Corey Davis has been the subject of a fairly large-sized portion of angst from the Tennessee Titans fanbase ever since being drafted as the fifth overall pick in the 2017 NFL Draft. With A.J. Brown exploding for over 1,000 yards in his rookie campaign last season, Davis became immediately expendable. After three seasons of putting up consistently mediocre numbers, Davis entered the 2020 season in the last year of his rookie deal with talks of an extension dead and gone.

Fast forward to the present, the Titans are 5-2 with the sixth best scoring offense in the NFL (29.7 PPG). Ryan Tannehill has quarterbacked his way to being in the conversation for NFL MVP with 17 touchdowns to just three interceptions through seven games. While Tannehill has been stellar, the Titans would not be where they are, coming up on the halfway point of the season, without Davis.

In Sunday’s loss to the Cincinnati Bengals, Davis once again displayed his unique skill set hauling in eight catches on his way to 128 yards and one touchdown. Davis reeled in a marvelous 12-yard touchdown pass due, in part, to an impressive job at tapping both of his feet down in pay dirt for the score.

Davis’ time as a Titan has not been an easy one. The receiver has not only dealt with a change at quarterback as Marcus Mariota lost his job after Week 6 in 2019, but Davis is now featuring in the scheme of his third offensive coordinator in four years.

Davis endured and survived Terry Robiskie’s dismal regime as play caller in his rookie season. Robiskie then gave way to Matt LaFleur, who struggled with how to handle Mariota. But now, with Arthur Smith calling the shots on the offensive side of the ball, Davis has not only improved his stock, but has seemingly finally found his footing. His rise in stock is timely, with this potentially being his last year as a Titan.

With A.J. Brown establishing himself as the team’s No. 1 receiver, it is not far-fetched to assume that a weight might have been lifted from the shoulders of Davis. His new comfort and skill in his position has become evident through his five games played this season. Davis’ production fell off early in the season in the two weeks following his seven-catch 101-yard outing to open the season against Denver. Then, after missing two games due to COVID-19, Davis returned to the field with six catches totaling 35 yards and a touchdown in the Titans’ Week Seven loss to the Steelers.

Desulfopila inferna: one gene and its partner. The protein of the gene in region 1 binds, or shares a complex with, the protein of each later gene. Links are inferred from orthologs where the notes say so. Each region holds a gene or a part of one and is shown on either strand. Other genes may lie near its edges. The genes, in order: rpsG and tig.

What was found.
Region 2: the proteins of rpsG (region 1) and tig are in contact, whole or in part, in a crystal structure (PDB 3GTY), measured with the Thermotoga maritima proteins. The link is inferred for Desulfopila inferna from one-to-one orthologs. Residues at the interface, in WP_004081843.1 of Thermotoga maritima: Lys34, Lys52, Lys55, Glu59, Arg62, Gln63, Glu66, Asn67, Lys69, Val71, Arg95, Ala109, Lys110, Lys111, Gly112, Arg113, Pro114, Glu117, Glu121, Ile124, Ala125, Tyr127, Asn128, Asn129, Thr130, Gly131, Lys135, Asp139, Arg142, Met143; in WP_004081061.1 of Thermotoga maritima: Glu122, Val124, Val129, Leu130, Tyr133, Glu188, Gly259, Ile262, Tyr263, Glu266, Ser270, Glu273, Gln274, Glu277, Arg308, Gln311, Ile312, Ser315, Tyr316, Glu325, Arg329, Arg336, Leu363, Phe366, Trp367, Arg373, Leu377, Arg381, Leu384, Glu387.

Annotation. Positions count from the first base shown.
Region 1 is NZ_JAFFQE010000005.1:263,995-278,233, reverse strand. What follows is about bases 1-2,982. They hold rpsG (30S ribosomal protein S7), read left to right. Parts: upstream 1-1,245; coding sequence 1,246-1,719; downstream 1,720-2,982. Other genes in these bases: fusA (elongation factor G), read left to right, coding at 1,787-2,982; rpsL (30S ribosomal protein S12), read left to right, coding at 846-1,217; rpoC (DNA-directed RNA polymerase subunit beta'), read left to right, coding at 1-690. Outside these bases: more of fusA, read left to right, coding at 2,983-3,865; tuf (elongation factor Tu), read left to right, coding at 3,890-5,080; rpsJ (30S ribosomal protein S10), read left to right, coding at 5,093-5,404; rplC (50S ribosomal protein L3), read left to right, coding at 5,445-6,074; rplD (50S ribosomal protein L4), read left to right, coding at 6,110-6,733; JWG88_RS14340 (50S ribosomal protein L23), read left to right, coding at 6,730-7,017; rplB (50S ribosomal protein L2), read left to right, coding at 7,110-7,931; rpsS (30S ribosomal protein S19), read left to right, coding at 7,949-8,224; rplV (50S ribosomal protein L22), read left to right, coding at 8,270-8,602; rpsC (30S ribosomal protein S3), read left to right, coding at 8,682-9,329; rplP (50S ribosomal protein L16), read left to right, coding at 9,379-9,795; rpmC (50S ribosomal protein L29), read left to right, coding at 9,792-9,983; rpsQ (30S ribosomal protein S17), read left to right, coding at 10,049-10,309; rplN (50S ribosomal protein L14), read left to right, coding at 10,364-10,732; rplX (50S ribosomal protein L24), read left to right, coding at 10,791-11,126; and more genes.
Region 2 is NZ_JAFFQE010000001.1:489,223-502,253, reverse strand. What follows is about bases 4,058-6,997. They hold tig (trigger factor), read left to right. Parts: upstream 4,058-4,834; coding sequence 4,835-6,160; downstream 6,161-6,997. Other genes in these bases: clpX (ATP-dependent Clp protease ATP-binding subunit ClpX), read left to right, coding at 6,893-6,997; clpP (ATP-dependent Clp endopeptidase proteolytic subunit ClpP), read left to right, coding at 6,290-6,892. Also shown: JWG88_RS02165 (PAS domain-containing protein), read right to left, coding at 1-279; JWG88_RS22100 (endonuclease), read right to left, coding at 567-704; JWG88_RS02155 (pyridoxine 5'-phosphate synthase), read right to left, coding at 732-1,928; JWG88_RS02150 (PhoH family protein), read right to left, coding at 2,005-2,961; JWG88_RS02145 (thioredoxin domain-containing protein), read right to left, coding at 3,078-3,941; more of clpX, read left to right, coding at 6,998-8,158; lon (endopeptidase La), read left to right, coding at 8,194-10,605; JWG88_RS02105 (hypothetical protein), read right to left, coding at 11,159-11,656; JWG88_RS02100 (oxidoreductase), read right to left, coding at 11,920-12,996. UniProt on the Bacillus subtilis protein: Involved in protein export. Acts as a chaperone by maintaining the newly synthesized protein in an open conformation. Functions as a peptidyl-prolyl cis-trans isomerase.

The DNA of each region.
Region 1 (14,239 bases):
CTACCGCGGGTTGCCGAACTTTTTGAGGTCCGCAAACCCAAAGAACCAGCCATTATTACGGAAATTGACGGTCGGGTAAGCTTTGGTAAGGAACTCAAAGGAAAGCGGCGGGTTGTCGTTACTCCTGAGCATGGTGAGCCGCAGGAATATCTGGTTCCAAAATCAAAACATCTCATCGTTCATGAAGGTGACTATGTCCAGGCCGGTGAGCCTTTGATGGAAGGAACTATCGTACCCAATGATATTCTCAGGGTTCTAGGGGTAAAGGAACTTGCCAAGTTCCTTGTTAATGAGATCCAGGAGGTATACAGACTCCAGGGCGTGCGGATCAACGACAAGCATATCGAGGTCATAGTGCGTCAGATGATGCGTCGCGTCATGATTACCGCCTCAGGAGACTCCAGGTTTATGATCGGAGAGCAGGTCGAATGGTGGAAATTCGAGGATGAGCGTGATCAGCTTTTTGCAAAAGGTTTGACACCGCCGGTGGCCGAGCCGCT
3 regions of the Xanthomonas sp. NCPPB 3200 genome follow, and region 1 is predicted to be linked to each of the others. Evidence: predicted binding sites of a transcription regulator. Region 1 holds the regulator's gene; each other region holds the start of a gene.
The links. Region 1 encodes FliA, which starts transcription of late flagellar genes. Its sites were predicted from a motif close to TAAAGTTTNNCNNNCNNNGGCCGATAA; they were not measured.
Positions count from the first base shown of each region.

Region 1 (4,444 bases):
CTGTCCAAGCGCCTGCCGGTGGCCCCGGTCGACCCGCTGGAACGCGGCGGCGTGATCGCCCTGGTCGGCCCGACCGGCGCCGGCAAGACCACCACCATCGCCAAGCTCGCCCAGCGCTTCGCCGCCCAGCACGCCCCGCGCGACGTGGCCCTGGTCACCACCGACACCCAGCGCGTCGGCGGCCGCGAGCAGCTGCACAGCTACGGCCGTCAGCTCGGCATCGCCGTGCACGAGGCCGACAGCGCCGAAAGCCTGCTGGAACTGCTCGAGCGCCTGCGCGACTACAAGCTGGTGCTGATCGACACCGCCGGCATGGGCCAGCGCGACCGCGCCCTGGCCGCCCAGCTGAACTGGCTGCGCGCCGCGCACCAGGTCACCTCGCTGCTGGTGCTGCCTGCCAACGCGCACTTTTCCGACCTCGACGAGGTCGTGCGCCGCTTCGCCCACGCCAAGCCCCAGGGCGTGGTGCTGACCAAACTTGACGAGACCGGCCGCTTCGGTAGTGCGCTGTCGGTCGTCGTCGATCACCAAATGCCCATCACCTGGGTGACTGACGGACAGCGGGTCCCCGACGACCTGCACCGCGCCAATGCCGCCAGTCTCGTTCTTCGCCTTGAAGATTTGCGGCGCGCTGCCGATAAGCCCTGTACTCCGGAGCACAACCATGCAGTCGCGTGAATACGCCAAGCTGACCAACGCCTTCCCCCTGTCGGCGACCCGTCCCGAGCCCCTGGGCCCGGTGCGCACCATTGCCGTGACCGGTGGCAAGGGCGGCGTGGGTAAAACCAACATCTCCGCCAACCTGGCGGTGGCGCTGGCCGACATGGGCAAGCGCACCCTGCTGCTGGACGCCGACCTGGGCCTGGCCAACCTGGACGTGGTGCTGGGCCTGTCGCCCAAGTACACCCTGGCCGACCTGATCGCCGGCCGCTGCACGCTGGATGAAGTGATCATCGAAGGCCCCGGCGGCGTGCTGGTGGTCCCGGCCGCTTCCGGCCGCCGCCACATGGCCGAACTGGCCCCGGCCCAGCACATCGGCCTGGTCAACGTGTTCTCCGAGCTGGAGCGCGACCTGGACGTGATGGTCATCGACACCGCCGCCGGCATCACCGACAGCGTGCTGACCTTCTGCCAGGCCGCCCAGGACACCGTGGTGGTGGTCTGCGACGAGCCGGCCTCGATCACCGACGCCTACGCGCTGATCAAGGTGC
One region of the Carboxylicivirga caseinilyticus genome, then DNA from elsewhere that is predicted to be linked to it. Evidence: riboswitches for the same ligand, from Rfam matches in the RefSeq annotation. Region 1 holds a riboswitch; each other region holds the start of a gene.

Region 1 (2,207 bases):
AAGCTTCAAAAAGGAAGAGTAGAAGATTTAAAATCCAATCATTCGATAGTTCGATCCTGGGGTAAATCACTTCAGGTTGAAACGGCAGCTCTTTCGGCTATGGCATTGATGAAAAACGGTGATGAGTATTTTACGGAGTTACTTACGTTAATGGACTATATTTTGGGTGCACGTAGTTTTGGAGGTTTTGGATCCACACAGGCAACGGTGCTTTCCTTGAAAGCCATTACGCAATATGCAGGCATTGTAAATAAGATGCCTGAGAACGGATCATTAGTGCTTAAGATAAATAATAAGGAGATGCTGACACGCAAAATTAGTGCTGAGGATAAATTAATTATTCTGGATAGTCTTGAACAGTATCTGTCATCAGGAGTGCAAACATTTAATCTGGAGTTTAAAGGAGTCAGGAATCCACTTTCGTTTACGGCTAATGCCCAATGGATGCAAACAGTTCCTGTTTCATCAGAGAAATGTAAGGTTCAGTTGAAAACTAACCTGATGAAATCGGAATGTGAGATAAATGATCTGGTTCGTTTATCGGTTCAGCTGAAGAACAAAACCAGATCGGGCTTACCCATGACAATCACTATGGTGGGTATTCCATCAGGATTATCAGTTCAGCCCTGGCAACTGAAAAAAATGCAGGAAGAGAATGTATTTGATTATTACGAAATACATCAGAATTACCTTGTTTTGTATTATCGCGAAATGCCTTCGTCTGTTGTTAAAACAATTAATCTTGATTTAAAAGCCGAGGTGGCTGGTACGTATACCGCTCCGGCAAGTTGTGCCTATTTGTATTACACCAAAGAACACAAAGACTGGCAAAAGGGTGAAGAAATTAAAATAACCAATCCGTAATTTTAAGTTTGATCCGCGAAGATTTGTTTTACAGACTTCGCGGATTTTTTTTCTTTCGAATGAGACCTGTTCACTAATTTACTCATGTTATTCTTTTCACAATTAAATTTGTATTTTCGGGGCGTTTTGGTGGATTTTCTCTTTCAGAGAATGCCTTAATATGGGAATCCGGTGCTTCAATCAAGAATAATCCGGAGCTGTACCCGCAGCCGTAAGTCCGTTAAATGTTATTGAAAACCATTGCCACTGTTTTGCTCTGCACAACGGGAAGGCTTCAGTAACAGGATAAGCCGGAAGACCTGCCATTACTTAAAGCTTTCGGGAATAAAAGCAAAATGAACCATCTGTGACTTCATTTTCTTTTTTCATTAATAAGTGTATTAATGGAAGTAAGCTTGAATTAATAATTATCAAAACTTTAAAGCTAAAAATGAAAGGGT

Now that Brown is back to drawing the assignment from opposing teams’ best cornerback, Davis appears to have found himself positioned in a comfortable spot as a secondary wide receiver with big-game ability. Davis enters Week Nine averaging 73.8 receiving yards per game – good for 16th among receivers in the NFL. Brown follows closely behind with 71.2 yards per game.

It is important to note that Davis has 29 catches for 369 yards and three touchdowns through just five games. There is an outside shot that both Davis and Brown could flirt with the 1,000-yard mark in limited action this season.

Whether or not Titans’ General Manger Jon Robinson elects to pursue negotiations with Davis in the offseason is a decision that will have to come after a larger sample size in 2020. For now, Titans fans should just sit back and appreciate the fact that Davis has finally appeared to have turned the corner and evolve into a reliable pass catcher that could help take this team’s offense to new heights.

 

Featured image courtesy of Bryan Woolston/Associated Press


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